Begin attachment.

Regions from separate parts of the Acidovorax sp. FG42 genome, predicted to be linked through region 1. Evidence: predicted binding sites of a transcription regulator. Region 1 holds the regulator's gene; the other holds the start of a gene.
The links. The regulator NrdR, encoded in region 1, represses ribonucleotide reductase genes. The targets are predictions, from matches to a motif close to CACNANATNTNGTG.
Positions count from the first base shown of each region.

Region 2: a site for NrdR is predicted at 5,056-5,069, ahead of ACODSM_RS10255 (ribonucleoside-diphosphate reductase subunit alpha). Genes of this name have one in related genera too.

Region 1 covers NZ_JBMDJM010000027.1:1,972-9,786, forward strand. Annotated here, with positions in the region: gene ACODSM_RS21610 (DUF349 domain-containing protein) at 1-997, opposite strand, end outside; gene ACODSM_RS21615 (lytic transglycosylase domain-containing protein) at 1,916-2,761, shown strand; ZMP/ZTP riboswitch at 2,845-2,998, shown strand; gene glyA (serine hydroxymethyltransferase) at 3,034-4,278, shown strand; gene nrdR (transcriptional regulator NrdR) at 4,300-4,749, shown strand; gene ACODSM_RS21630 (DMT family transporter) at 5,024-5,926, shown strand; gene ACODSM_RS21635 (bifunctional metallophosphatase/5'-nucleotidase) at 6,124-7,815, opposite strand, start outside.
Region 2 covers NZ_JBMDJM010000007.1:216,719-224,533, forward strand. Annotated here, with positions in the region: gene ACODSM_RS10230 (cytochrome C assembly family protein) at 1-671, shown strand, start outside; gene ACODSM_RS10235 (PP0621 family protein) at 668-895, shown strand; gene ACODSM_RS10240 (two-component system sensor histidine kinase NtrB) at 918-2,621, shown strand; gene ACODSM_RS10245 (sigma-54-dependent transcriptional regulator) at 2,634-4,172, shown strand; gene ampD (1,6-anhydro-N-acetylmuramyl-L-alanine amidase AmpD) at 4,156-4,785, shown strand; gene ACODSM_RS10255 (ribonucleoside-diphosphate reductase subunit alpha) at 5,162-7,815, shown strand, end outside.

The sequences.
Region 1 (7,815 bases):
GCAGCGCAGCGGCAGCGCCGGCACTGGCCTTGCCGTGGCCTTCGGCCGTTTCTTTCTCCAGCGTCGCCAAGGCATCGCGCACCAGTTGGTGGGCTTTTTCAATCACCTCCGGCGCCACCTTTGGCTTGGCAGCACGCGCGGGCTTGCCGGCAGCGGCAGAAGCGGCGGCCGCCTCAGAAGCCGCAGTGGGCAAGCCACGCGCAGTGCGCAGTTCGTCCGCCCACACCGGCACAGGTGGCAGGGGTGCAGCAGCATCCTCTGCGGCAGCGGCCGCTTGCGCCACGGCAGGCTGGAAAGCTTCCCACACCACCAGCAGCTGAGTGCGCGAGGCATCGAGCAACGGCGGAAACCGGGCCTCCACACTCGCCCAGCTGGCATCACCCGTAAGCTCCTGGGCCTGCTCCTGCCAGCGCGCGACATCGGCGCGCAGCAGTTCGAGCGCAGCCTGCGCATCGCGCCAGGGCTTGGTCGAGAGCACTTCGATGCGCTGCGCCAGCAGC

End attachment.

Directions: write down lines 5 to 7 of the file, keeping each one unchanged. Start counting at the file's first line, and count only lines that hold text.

Region 1 covers NZ_JBMDJM010000027.1:1,972-9,786, forward strand. Annotated here, with positions in the region: gene ACODSM_RS21610 (DUF349 domain-containing protein) at 1-997, opposite strand, end outside; gene ACODSM_RS21615 (lytic transglycosylase domain-containing protein) at 1,916-2,761, shown strand; ZMP/ZTP riboswitch at 2,845-2,998, shown strand; gene glyA (serine hydroxymethyltransferase) at 3,034-4,278, shown strand; gene nrdR (transcriptional regulator NrdR) at 4,300-4,749, shown strand; gene ACODSM_RS21630 (DMT family transporter) at 5,024-5,926, shown strand; gene ACODSM_RS21635 (bifunctional metallophosphatase/5'-nucleotidase) at 6,124-7,815, opposite strand, start outside.
Region 2 covers NZ_JBMDJM010000007.1:216,719-224,533, forward strand. Annotated here, with positions in the region: gene ACODSM_RS10230 (cytochrome C assembly family protein) at 1-671, shown strand, start outside; gene ACODSM_RS10235 (PP0621 family protein) at 668-895, shown strand; gene ACODSM_RS10240 (two-component system sensor histidine kinase NtrB) at 918-2,621, shown strand; gene ACODSM_RS10245 (sigma-54-dependent transcriptional regulator) at 2,634-4,172, shown strand; gene ampD (1,6-anhydro-N-acetylmuramyl-L-alanine amidase AmpD) at 4,156-4,785, shown strand; gene ACODSM_RS10255 (ribonucleoside-diphosphate reductase subunit alpha) at 5,162-7,815, shown strand, end outside.

The sequences.